The U.S. is warning countries not to include equipment from Huawei Technologies Co. or other Chinese suppliers in any parts of their telecommunications network because there’s no way to fully eradicate cyber security risks, a top cyber official said yesterday.
The comments come as Britain appears set to toughen the rules under which Huawei operates in the country while stopping short of an outright ban on the Chinese telecom equipment maker. The measures are expected to involve closer state oversight and may restrict the vendor from some sensitive parts of the U.K.’s telecom networks.
“There’s no way we can effectively mitigate the risk to having an untrustworthy vendor in the edge of the network,” Rob Strayer, the State Department’s deputy assistant for cyber policy, said on a conference call, adding that potentially compromised equipment and software in any part of a network is “an unacceptable risk.”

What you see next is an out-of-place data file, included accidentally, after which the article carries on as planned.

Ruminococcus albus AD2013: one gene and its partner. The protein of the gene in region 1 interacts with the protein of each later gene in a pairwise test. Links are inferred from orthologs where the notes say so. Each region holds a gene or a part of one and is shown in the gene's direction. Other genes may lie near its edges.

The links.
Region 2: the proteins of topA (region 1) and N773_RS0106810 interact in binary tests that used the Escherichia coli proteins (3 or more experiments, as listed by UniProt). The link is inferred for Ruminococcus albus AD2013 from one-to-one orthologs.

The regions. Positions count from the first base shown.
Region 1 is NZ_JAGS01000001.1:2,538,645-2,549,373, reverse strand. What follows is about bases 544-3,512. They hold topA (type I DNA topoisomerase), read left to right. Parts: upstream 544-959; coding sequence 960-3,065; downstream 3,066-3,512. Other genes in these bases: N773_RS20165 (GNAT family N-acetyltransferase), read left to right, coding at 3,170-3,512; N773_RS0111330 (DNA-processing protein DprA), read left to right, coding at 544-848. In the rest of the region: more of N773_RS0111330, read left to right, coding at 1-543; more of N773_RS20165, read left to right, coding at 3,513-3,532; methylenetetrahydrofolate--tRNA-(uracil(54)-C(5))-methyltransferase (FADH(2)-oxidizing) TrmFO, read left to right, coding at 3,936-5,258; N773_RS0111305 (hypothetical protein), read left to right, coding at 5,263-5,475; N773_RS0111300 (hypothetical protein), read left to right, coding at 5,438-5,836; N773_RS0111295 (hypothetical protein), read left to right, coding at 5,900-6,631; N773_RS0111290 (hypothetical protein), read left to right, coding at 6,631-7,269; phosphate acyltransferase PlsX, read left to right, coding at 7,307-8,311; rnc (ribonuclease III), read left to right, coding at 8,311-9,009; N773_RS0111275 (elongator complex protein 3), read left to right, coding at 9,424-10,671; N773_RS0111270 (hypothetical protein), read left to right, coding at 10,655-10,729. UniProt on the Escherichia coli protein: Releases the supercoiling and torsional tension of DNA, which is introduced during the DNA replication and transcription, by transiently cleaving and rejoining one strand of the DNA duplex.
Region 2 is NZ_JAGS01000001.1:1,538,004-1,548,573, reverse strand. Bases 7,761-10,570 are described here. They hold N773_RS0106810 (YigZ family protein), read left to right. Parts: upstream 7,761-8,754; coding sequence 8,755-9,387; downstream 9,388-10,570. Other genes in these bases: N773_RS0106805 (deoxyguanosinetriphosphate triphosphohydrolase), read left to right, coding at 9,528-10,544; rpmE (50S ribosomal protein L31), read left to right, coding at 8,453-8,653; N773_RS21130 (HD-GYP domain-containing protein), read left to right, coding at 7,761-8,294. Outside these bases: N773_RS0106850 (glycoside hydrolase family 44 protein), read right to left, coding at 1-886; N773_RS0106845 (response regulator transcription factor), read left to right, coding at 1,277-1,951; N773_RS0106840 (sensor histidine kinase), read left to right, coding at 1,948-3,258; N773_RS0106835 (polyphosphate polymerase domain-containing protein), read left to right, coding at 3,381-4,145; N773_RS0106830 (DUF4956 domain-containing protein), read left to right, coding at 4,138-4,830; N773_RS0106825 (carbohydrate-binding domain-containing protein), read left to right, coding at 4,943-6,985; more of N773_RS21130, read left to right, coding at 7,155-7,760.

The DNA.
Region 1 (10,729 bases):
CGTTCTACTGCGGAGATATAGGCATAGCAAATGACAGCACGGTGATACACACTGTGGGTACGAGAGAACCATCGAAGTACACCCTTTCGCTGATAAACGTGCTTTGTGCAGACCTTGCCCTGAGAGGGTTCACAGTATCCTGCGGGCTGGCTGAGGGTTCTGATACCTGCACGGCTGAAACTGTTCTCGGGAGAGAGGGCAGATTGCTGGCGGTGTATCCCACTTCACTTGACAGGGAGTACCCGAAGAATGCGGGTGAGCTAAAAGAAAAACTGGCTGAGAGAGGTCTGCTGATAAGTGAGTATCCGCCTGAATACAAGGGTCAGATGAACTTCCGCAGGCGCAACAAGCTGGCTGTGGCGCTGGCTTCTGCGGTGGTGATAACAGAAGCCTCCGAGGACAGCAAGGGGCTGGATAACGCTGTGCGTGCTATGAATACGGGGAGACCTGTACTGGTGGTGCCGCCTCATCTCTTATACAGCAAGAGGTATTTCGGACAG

“It’s the United States’ position that putting Huawei or other untrustworthy vendors in any part of the 5G telecommunications network is a risk,” Strayer said.
Strayer noted the U.K. has not yet announced a final decision on how to organize its 5G network but reiterated that the U.S. would re-evaluate intelligence sharing with countries that allow untrustworthy vendors into their networks.
“As our economies become more and more interconnected, including our digital economies, more data transmits between the United States and Europe than any other part of the world, which of course includes the United Kingdom,” he said. “It’s not just about the sharing of intelligence or the cooperating on information sharing. It’s about all of the services that we’re providing across the Atlantic today that could be disrupted.”